Both D andersoni and D variabilis ticks usually prefer brushy field habitat. Adults of both species parasitize livestock and wildlife, including deer, bison, and elk, but adult D variabilis prefer skunk, raccoon, puma, etc, and domestic dogs. Immatures feed on rodents and other small wild mammals. Both species may cause tick paralysis in livestock, wildlife, and people. D andersoni and D variabilis are the primary vectors of Rickettsia rickettsii, the agent of Rocky Mountain spotted fever. D andersoni is also the chief vector of Colorado tick fever virus and transmits Powassan virus, A marginale, A ovis, and the agents of tularemia and coxiellosis/Q fever. D variabilis is an experimental vector of A marginale, B caballi, and B equi. In addition, sawgrass virus, Ehrlichia chaffeensis, and E ewingii have been occasionally detected in questing D variabilis adults.
A related, biologically similar species, D occidentalis, is restricted to the Pacific lowlands and foothills from Oregon to Baja California and is a natural vector of A marginale.
In western USA and Mexico, D parumapterus, D hunteri, and D halli parasitize various hares and rabbits, mountain sheep, and peccaries, respectively. These ticks seldom make contact with livestock. D hunteri is an experimental vector of A marginale and A ovis. D parumapertus is a vector of a unique strain of Rickettsia parkeri in the western United States. In Costa Rica and Panama, D latus infests tapirs.
In Eurasian steppes, forests, and mountains, D marginatus, D reticulatus, and D silvarum, collectively, are vectors of Rickettsia slovaca and R raoultii (the causative agents of tickborne lymphadenopathy), R sibirica (the agent of Siberian tick typhus), Babesia bovis, B caballi, B equi, B canis, Theileria ovis, and A ovis, together with the agents of tularemia and coxiellosis/Q fever, and Russian spring-summer encephalitis. Brucella melitensis and B abortus have been identified in progeny of D marginatus females collected from sheep and cattle, respectively, demonstrating the tick's ability for transovarial transmission of those pathogens.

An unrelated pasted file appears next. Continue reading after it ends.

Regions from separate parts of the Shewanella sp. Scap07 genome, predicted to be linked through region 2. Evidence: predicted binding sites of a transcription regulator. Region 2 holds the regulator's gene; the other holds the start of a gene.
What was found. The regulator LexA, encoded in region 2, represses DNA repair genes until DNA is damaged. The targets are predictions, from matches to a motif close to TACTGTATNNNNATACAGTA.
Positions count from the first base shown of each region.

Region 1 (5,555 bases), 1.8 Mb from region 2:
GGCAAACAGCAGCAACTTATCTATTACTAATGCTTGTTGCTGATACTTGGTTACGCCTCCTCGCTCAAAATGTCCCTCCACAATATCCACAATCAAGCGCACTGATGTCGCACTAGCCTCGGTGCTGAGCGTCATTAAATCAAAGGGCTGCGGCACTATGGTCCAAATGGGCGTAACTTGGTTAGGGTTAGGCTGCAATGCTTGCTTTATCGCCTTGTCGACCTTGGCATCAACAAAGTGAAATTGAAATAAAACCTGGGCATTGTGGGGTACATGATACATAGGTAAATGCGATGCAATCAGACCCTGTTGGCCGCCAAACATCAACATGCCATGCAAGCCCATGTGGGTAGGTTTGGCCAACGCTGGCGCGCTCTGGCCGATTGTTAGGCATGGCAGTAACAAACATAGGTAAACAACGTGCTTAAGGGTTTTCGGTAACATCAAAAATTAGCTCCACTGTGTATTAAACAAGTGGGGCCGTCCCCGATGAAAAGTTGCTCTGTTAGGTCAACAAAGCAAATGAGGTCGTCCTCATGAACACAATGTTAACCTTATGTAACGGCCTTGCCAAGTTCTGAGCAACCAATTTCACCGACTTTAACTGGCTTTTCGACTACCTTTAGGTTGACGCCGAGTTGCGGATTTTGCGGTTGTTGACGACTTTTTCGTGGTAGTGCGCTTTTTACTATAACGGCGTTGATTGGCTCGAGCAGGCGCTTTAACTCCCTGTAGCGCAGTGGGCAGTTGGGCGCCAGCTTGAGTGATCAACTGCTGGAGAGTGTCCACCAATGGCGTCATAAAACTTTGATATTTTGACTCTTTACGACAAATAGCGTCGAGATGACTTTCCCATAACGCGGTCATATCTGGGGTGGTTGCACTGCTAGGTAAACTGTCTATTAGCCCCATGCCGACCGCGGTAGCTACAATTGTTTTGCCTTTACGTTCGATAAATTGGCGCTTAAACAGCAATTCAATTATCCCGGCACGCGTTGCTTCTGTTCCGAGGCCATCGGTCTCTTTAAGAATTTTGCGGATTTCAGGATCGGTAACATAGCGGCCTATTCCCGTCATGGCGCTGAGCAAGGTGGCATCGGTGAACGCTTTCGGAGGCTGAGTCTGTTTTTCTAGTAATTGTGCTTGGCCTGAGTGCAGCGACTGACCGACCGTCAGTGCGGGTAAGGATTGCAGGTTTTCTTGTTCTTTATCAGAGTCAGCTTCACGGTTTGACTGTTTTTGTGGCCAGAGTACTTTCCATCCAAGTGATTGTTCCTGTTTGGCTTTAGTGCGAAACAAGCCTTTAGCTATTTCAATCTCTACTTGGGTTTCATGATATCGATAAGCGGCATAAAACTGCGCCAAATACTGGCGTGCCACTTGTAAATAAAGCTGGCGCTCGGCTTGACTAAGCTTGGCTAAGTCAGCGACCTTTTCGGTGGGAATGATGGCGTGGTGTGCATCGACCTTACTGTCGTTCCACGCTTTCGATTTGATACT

D marginatus is found in forests, marshes, semideserts, and alpine zones from France to southwestern Siberia, Kazakhstan, Xinjiang Uygur Autonomous Region of China, Iran, and northern Afghanistan. D reticulatus ranges from Ireland and Britain to northwestern Siberia and Xinjiang, China, in meadows, floodplains, and deciduous and deciduous-conifer forests. D silvarum ranges from central Siberia and northeastern China to Japan in marshes, meadows, shrubby and secondary forests, and farmlands in taiga forest areas. Some males in populations of each of these three species remain attached to the host during winter. Adults and immatures may overwinter on the ground. Greatest adult activity is from early spring to summer with a lower peak in fall. Larvae and nymphs are active from spring through fall. The life cycle may be completed in 1 year or extended by one or more summer or winter diapauses to 2–4 years.
Approximately 12 other Dermacentor spp inhabit certain lowland, mountain steppe, and semidesert areas of temperate Asia. Their adults are commonly taken from camels, cattle, horses, sheep, and goats. In tropical Asia, the several species of the Dermacentor subgenus Indocentor are parasites of wild pigs; they also infest larger wildlife but seldom if ever feed on livestock.